Fact: Both men and women can lose their hair. Hair loss is more common in men, but women can also experience hair loss.
Myth 4: Stress causes hair loss.
Fact: Stress does not cause hair loss, but it can make an existing condition worse. If you are experiencing stress-related hair loss, please see a doctor for treatment options.
Hair Loss Glossary of Terms
Hair loss can be a confusing topic, with a lot of medical terms that aren’t always used in everyday conversation. To help you make sense of it all, we’ve put together this hair loss glossary of common terms you might come across:
Alopecia: This is the medical term for hair loss. There are different types of alopecia, including alopecia areata (patchy hair loss), androgenic alopecia (male or female pattern baldness), and alopecia totalis (complete loss of hair on the scalp).
Anagen: The active growth phase of hair follicles.
Androgens: Male hormones, such as testosterone, that can contribute to hair loss.
Baldness: A common term for androgenic alopecia (male or female pattern baldness).
DHT: Dihydrotestosterone, a byproduct of testosterone that can contribute to hair loss.
Follicle: The structure in the skin from which hairs grow. Each follicle contains a shaft (the part of the hair that’s visible above the skin), and a root (the part of the hair below the skin).
Psychological Aspects of Hair Loss
Hair Loss and Anxiety
Hair loss can be a difficult thing to deal with, both physically and emotionally. If you are going through hair loss, you should know that you are not alone. Anxiety-related hair loss is rare and only happens in severe cases. Anxiety and stress are independent but overlap. Stress links anxiety with hair loss. Anxiety is chronic stress, which can impact hair growth.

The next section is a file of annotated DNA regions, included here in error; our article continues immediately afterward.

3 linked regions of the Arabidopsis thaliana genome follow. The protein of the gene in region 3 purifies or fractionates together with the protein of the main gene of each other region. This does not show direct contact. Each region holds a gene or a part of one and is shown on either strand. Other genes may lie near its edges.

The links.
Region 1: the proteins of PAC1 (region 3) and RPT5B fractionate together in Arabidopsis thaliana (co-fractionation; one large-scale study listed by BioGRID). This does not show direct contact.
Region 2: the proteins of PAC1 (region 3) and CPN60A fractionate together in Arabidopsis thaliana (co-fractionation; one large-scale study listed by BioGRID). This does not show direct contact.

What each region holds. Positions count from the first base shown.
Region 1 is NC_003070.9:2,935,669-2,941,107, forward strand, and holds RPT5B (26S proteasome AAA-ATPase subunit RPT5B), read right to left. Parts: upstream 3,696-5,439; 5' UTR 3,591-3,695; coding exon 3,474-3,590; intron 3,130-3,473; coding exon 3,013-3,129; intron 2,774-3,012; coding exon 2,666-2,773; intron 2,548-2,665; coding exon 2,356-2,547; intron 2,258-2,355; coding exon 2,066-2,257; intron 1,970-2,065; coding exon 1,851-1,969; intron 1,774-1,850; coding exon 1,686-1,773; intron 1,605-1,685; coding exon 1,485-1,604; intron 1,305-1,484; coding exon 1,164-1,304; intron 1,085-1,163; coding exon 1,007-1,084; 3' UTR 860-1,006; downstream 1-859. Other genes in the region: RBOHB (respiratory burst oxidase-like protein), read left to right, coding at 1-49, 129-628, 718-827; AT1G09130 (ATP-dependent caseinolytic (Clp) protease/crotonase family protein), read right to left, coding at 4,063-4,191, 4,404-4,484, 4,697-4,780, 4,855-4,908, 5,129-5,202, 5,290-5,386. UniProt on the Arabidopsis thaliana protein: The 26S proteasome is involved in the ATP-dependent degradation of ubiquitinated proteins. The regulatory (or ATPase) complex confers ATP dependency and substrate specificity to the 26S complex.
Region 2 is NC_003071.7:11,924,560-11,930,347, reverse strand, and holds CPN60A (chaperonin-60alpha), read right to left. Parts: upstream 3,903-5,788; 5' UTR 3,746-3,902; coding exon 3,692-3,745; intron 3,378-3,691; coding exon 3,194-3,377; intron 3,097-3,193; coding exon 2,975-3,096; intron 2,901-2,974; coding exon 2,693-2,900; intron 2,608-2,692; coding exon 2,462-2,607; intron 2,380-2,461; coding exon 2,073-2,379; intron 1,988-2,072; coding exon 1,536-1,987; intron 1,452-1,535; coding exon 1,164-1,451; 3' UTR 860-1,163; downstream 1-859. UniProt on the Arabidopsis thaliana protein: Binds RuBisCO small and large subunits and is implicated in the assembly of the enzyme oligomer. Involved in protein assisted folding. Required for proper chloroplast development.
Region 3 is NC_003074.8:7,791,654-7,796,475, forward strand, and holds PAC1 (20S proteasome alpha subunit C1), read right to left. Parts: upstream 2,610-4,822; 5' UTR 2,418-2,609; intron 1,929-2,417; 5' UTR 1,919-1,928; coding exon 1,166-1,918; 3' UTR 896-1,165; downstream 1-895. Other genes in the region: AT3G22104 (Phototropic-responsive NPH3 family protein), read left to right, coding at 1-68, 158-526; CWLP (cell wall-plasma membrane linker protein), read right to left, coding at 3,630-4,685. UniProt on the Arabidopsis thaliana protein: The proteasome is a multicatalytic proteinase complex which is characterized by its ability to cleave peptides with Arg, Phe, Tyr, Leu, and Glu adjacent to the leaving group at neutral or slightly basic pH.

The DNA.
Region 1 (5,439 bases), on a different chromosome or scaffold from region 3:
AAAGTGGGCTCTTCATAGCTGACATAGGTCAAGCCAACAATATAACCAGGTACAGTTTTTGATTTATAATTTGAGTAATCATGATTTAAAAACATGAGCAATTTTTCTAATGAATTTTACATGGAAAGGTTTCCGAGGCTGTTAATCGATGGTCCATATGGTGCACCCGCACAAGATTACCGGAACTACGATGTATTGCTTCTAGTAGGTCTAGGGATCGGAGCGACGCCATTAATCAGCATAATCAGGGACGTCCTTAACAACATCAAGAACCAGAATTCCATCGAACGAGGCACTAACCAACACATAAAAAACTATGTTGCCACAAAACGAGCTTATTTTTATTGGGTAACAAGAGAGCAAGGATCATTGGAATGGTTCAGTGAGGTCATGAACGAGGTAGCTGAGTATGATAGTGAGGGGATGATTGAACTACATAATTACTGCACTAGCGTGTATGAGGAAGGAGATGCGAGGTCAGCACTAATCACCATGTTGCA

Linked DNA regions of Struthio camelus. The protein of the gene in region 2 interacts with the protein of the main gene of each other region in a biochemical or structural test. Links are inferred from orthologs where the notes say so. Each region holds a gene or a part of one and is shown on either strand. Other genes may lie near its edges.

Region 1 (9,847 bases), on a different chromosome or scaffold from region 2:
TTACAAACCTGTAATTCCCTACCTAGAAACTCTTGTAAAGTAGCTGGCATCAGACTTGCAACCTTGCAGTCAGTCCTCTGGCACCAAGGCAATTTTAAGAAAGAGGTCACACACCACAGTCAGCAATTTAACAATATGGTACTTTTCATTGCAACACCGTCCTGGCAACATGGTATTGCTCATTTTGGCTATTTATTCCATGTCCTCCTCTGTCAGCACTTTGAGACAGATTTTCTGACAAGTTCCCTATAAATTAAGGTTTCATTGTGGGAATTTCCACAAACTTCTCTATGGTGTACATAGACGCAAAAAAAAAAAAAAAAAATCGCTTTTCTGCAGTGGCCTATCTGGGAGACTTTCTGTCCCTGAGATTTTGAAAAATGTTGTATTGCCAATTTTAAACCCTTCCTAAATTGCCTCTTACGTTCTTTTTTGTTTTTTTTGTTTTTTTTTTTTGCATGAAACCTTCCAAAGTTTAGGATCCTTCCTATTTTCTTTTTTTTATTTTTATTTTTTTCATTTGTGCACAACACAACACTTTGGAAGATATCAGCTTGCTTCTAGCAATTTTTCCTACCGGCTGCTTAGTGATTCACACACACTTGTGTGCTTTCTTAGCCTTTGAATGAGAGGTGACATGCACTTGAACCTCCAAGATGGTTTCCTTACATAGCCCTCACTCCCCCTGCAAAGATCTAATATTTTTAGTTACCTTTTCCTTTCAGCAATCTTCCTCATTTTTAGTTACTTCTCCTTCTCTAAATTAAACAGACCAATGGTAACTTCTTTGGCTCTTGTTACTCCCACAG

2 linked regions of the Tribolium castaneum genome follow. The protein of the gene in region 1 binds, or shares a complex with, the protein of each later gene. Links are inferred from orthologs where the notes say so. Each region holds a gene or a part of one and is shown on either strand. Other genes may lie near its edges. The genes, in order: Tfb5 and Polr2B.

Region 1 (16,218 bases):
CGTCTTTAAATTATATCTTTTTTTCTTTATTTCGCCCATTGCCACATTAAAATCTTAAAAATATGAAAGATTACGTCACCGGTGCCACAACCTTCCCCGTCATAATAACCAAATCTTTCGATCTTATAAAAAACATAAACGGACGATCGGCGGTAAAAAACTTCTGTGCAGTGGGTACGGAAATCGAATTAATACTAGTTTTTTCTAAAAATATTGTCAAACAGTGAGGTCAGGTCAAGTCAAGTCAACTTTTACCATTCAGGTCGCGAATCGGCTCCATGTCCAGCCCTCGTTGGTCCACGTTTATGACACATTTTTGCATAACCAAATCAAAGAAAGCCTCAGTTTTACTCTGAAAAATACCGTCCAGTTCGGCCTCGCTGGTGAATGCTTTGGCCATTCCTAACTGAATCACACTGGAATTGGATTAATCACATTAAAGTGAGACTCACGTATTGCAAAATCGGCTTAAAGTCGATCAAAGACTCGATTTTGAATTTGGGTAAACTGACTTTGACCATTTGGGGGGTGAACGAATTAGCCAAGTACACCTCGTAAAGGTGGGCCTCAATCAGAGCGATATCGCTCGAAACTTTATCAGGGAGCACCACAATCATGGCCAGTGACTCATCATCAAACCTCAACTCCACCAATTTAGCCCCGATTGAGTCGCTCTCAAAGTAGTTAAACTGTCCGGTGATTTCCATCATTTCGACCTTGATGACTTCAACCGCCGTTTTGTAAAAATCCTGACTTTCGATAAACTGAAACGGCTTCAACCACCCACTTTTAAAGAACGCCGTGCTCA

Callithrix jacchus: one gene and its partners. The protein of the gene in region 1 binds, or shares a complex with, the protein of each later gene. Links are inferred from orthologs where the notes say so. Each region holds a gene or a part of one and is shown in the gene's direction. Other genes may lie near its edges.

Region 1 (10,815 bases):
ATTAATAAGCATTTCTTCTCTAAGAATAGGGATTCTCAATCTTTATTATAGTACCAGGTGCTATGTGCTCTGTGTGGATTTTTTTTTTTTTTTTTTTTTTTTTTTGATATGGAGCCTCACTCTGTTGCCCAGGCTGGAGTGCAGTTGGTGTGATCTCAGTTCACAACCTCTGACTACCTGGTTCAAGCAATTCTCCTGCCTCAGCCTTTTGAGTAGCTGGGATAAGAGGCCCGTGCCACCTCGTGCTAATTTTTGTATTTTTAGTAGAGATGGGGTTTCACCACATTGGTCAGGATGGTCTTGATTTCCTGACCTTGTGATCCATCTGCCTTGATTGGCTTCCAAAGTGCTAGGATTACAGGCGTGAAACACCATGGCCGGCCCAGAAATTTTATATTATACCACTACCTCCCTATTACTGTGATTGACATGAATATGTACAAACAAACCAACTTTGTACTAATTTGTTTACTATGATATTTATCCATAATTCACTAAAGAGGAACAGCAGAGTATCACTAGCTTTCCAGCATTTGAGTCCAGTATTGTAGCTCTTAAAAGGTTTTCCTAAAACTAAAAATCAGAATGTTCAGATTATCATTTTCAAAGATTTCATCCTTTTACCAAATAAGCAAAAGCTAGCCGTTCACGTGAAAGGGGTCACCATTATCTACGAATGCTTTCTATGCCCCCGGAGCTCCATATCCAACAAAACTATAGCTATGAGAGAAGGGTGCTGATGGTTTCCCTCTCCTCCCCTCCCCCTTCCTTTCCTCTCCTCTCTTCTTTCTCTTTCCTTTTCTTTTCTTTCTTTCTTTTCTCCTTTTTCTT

Anxiety can promote trichotillomania, a condition in which a person pulls out hair without realizing it. This can lead to hair pulling and hair loss.
Hair Loss and Depression
Many people don’t realize that depression can cause hair loss. Depression can cause dry, brittle, and easily broken hair. Low mood, discouragement, low self-esteem, and feeling fatigued might reduce the hair growth phase, causing hair loss. Some antidepressants, like Prozac, can cause hair loss.
If you’re depressed and worried about hair loss, talk to your doctor about adjusting your medication.
Hair Loss and Stress
Stress causes hair loss, but it’s not permanent. Mental or physical stress can stop the hair growth cycle’s development phase. Stress can force hair follicles into the resting phase, halting hair growth for three months before shedding. Once the tension stops, your hair growth cycle and hair loss will halt. Stress can cause sadness, anxiety, and sleeping difficulties.
Contact Us to Learn More
Set up an appointment for a consultation with Dr. Stephen Ronan by calling (925)736-5757 today and learn if you are a good candidate for FUT in Danville. At Blackhawk Hair Restoration, we will help you find a lasting solution to hair loss.